I believe in one God, the Father Almighty, Maker of heaven and earth, and of all things visible and invisible. Every Sunday I go to my church and speak those words. Each week, as I stand in my church choir and thank God that I can stand there freely. And I thank God that my friends, most of whom do not share my religion, can go to their synagogues, mosques, and temples or stay home without persecution. While I believe completely in my religion, I also believe that individuals have an unalienable right to their own beliefs.
In the United States, we are lucky to have this right delineated in our Constitution’s Bill of Rights, a document so important that I’ve memorized each of the ten amendments. My favorite line is the first, placed prominently for its importance: “Congress shall make no law respecting an establishment of religion, or prohibiting the free exercise thereof.” This secures my right to attend my church on Sundays and for others to stay home. Not only can I believe what I want, but I am sure that my country will never try to force a religion on its people.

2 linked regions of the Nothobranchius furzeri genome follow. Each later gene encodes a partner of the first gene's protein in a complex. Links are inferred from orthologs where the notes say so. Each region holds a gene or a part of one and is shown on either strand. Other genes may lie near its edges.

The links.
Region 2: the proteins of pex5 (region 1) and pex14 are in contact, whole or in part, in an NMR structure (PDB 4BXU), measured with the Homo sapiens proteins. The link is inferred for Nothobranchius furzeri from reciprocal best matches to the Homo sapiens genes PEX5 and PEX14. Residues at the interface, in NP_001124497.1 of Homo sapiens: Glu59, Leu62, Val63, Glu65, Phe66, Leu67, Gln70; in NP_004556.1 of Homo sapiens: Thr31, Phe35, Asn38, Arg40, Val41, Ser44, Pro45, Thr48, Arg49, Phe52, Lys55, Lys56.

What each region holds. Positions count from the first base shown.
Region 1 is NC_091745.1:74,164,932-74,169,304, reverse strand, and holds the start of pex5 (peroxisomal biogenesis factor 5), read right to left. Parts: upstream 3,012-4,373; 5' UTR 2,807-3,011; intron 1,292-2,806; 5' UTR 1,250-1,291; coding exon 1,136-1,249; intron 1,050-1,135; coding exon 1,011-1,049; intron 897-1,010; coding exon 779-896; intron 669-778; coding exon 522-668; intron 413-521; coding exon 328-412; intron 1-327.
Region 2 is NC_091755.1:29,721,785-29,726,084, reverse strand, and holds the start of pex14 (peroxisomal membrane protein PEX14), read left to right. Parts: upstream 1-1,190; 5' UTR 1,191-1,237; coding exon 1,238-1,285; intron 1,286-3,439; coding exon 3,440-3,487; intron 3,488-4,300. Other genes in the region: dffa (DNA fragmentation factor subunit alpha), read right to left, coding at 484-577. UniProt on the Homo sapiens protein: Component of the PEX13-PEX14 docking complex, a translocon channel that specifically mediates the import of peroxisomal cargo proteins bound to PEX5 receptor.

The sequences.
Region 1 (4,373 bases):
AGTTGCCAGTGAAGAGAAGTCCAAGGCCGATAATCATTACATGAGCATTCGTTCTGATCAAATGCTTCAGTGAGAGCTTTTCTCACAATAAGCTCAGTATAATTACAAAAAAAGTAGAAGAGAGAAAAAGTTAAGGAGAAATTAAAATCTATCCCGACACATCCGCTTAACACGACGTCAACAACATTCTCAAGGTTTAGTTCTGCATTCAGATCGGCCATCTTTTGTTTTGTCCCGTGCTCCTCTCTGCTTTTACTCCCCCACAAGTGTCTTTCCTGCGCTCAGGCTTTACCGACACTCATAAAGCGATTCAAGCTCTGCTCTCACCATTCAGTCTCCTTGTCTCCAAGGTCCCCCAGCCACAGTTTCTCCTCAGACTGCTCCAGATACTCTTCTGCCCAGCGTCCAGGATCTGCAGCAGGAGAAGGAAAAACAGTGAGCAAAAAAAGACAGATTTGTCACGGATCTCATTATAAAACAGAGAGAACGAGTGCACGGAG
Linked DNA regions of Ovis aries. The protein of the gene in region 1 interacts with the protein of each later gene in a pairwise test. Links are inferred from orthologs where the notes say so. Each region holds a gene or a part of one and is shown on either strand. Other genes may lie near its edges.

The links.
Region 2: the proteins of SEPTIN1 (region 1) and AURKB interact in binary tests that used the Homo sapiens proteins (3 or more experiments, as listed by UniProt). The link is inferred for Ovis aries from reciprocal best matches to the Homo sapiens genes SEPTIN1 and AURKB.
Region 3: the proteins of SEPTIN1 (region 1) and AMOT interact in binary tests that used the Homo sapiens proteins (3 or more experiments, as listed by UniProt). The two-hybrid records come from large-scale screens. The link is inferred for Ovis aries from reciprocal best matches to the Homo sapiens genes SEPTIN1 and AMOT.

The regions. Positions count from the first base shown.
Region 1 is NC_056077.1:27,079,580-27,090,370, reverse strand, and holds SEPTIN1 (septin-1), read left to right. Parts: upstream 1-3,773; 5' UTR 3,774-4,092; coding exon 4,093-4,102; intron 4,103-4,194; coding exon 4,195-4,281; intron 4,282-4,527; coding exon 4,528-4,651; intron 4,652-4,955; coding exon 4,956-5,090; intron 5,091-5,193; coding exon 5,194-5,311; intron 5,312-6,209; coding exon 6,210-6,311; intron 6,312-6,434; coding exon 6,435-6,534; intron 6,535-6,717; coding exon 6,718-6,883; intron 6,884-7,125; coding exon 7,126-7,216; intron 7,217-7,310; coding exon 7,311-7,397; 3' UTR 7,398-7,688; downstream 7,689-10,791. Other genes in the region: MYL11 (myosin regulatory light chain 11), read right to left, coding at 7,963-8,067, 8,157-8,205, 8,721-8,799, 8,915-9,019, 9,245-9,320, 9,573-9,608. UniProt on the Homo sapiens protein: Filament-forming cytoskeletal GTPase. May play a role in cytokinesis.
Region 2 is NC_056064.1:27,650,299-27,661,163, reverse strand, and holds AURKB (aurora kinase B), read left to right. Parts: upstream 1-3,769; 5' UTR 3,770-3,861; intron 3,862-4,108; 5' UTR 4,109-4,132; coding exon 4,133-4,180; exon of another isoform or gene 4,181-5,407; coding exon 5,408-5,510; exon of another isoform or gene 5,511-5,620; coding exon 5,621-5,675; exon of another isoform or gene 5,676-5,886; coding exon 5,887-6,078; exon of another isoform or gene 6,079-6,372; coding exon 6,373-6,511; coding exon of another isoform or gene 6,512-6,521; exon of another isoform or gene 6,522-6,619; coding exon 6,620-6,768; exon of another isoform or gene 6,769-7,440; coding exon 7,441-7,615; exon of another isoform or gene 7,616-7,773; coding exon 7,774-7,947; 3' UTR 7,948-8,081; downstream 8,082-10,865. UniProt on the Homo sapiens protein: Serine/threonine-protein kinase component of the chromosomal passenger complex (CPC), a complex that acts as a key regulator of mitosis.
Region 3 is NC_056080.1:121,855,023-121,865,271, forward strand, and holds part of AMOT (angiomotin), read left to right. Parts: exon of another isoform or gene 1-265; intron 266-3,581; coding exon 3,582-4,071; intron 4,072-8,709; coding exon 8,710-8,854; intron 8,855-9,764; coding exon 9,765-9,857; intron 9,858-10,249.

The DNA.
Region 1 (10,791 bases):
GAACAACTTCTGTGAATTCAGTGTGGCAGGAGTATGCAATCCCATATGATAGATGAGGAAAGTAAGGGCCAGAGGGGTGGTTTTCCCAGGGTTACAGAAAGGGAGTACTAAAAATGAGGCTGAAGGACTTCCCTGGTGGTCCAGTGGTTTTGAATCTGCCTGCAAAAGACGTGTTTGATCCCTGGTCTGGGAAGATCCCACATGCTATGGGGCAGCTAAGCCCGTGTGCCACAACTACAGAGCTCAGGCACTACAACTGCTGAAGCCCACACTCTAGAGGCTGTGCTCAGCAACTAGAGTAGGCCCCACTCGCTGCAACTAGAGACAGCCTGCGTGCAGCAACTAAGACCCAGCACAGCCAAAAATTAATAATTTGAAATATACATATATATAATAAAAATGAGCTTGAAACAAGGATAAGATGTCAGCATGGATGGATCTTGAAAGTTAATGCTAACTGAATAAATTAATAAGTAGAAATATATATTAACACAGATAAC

My grandfather and his family did not originally live in the United States. Before they emigrated to the U.S., they were forbidden from practicing Orthodoxy. As an eight year old boy, my grandfather resorted to attending church services in farm houses at odd hours rather than give up on his beliefs. Eventually his family came to the United States and were free to attend any church.
The religious freedom offered by our country for over 200 years is the reason my family is here now. I am forever grateful that I can believe in One Holy, Ecumenic, and Apostolic Church, that no religion is being forced upon us as a country, and that my friends and I can live together regardless of the many differences in our beliefs.
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